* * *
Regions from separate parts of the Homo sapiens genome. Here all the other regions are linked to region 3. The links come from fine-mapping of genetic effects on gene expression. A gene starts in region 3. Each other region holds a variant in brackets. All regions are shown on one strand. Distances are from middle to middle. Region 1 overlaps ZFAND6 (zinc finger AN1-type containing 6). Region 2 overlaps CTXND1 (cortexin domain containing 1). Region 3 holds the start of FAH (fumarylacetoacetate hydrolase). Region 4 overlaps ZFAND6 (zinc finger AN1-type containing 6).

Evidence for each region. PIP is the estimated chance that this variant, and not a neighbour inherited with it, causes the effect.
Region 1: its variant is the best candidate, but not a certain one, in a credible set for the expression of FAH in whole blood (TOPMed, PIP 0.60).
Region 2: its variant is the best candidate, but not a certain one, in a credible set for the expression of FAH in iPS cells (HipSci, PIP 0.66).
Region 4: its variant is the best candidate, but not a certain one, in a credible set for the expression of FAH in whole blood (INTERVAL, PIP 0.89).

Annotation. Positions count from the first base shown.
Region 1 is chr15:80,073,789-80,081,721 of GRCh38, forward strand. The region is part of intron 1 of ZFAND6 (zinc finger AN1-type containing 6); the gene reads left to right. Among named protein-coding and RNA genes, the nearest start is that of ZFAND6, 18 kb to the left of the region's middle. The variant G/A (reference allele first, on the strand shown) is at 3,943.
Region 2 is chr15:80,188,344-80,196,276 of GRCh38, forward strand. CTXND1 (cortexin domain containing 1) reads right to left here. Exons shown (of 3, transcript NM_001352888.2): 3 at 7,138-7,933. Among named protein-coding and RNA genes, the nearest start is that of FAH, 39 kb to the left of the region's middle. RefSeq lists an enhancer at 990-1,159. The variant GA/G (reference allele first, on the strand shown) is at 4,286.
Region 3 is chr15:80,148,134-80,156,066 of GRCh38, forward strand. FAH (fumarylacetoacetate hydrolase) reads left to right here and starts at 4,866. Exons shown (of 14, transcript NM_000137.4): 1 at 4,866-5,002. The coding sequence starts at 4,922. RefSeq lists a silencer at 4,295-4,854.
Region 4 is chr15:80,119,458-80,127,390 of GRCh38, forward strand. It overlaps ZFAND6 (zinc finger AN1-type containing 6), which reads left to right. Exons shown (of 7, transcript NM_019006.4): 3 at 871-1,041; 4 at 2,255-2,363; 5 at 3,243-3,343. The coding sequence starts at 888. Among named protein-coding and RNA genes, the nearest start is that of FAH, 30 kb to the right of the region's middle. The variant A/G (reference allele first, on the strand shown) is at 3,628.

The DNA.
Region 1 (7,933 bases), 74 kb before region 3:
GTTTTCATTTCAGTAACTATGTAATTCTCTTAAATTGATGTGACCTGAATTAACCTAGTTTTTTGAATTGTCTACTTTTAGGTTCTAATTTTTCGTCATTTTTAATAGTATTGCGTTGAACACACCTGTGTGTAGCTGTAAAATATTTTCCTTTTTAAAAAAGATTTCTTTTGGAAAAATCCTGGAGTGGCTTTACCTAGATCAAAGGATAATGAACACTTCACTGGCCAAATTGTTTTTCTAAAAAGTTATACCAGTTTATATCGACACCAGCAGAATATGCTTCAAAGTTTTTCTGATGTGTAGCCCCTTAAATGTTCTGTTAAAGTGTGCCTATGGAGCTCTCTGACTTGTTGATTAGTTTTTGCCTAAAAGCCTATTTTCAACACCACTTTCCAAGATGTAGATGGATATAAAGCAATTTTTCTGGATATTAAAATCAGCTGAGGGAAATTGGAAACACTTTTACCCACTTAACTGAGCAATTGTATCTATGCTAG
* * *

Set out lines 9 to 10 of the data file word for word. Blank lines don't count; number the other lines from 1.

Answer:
Region 3 is chr15:80,148,134-80,156,066 of GRCh38, forward strand. FAH (fumarylacetoacetate hydrolase) reads left to right here and starts at 4,866. Exons shown (of 14, transcript NM_000137.4): 1 at 4,866-5,002. The coding sequence starts at 4,922. RefSeq lists a silencer at 4,295-4,854.
Region 4 is chr15:80,119,458-80,127,390 of GRCh38, forward strand. It overlaps ZFAND6 (zinc finger AN1-type containing 6), which reads left to right. Exons shown (of 7, transcript NM_019006.4): 3 at 871-1,041; 4 at 2,255-2,363; 5 at 3,243-3,343. The coding sequence starts at 888. Among named protein-coding and RNA genes, the nearest start is that of FAH, 30 kb to the right of the region's middle. The variant A/G (reference allele first, on the strand shown) is at 3,628.